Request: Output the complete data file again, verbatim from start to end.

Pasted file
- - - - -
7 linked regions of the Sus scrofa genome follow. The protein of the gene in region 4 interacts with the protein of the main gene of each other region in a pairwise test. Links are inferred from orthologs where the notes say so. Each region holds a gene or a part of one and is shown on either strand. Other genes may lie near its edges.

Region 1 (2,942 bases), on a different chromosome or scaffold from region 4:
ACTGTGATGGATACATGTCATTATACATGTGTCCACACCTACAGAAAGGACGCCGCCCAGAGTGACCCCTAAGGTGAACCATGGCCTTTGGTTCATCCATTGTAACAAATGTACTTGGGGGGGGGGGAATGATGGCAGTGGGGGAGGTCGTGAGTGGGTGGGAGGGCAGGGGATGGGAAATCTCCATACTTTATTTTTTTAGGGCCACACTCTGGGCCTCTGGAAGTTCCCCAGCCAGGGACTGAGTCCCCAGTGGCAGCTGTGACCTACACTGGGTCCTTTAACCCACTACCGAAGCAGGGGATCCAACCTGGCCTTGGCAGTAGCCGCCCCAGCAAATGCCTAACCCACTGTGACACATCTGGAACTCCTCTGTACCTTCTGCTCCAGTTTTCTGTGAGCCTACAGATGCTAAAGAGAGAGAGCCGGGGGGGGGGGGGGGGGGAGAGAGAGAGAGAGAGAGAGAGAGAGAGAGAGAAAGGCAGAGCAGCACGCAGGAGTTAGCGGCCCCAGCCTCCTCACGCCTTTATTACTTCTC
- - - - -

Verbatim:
7 linked regions of the Sus scrofa genome follow. The protein of the gene in region 4 interacts with the protein of the main gene of each other region in a pairwise test. Links are inferred from orthologs where the notes say so. Each region holds a gene or a part of one and is shown on either strand. Other genes may lie near its edges.

Region 1 (2,942 bases), on a different chromosome or scaffold from region 4:
ACTGTGATGGATACATGTCATTATACATGTGTCCACACCTACAGAAAGGACGCCGCCCAGAGTGACCCCTAAGGTGAACCATGGCCTTTGGTTCATCCATTGTAACAAATGTACTTGGGGGGGGGGGAATGATGGCAGTGGGGGAGGTCGTGAGTGGGTGGGAGGGCAGGGGATGGGAAATCTCCATACTTTATTTTTTTAGGGCCACACTCTGGGCCTCTGGAAGTTCCCCAGCCAGGGACTGAGTCCCCAGTGGCAGCTGTGACCTACACTGGGTCCTTTAACCCACTACCGAAGCAGGGGATCCAACCTGGCCTTGGCAGTAGCCGCCCCAGCAAATGCCTAACCCACTGTGACACATCTGGAACTCCTCTGTACCTTCTGCTCCAGTTTTCTGTGAGCCTACAGATGCTAAAGAGAGAGAGCCGGGGGGGGGGGGGGGGGGAGAGAGAGAGAGAGAGAGAGAGAGAGAGAGAGAAAGGCAGAGCAGCACGCAGGAGTTAGCGGCCCCAGCCTCCTCACGCCTTTATTACTTCTC